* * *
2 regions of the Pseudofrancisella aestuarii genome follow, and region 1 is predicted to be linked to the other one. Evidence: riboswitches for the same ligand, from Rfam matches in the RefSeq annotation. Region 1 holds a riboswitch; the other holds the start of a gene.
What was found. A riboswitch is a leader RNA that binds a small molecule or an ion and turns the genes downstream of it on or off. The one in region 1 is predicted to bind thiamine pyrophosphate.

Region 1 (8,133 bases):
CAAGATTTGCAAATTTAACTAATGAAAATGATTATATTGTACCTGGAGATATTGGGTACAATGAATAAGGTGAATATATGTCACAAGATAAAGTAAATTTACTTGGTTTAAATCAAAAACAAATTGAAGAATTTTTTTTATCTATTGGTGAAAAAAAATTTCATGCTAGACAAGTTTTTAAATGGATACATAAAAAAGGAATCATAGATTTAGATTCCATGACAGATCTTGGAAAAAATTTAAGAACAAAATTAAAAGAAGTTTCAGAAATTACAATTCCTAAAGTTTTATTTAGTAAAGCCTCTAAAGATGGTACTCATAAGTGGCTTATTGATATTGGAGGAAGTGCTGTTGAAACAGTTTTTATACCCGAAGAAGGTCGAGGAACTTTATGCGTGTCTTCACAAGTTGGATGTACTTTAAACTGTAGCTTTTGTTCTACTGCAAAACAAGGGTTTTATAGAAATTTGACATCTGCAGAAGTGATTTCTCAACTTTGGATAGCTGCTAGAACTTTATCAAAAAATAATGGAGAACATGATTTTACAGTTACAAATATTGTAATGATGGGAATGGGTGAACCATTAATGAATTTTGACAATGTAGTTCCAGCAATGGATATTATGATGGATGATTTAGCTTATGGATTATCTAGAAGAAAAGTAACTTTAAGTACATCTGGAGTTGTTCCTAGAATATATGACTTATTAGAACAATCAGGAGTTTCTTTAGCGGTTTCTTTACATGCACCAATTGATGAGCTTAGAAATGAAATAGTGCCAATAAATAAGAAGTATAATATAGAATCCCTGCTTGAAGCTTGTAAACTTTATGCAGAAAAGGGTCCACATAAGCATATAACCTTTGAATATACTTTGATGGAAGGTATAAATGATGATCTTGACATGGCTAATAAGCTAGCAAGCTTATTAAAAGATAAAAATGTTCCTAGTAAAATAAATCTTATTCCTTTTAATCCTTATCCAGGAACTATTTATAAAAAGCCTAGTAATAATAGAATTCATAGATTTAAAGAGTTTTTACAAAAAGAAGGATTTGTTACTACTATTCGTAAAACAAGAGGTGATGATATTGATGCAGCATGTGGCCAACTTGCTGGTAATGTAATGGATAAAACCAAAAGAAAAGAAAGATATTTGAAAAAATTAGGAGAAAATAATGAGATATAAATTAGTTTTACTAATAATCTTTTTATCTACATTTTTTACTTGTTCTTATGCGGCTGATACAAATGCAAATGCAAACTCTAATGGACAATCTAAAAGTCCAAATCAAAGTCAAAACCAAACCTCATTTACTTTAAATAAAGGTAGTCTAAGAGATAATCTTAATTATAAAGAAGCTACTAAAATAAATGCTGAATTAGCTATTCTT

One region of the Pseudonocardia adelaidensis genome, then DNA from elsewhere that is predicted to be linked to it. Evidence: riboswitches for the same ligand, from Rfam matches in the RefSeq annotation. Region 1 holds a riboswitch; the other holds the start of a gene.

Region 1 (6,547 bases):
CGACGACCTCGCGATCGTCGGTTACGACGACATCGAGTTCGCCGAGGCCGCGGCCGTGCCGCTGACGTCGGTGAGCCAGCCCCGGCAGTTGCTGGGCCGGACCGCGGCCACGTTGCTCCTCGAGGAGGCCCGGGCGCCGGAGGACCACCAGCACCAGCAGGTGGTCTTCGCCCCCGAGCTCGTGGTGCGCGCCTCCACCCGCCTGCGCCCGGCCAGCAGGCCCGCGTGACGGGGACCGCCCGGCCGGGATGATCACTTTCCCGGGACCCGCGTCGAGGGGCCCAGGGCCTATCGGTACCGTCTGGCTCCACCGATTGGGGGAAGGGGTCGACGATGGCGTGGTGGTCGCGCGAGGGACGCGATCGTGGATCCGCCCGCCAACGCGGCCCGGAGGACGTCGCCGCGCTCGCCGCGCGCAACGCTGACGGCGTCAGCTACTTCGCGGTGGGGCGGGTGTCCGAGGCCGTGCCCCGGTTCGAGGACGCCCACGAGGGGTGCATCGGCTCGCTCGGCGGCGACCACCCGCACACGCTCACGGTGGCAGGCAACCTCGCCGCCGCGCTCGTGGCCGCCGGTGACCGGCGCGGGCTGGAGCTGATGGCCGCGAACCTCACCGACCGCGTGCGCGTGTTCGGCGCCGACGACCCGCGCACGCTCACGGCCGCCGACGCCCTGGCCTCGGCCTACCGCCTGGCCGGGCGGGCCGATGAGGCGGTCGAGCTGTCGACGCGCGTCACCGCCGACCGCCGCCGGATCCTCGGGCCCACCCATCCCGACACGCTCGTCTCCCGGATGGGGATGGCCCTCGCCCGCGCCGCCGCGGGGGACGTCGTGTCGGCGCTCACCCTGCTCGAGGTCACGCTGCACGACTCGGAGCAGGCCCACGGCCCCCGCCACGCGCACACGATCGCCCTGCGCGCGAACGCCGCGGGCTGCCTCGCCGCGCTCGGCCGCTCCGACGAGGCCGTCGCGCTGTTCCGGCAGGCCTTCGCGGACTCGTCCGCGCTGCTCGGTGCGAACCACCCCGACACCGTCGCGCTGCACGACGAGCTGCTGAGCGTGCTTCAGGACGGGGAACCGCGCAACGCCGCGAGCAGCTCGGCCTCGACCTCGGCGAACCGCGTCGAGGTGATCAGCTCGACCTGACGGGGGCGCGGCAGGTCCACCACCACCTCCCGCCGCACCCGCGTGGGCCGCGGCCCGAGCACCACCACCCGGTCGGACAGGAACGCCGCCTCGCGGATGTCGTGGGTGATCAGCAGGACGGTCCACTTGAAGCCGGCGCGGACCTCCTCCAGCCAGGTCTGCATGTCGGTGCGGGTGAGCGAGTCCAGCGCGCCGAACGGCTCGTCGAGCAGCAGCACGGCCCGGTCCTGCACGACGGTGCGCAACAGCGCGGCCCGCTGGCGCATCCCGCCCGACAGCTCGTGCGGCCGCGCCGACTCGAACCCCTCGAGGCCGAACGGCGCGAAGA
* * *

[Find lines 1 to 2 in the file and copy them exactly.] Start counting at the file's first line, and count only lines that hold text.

2 regions of the Pseudofrancisella aestuarii genome follow, and region 1 is predicted to be linked to the other one. Evidence: riboswitches for the same ligand, from Rfam matches in the RefSeq annotation. Region 1 holds a riboswitch; the other holds the start of a gene.
What was found. A riboswitch is a leader RNA that binds a small molecule or an ion and turns the genes downstream of it on or off. The one in region 1 is predicted to bind thiamine pyrophosphate.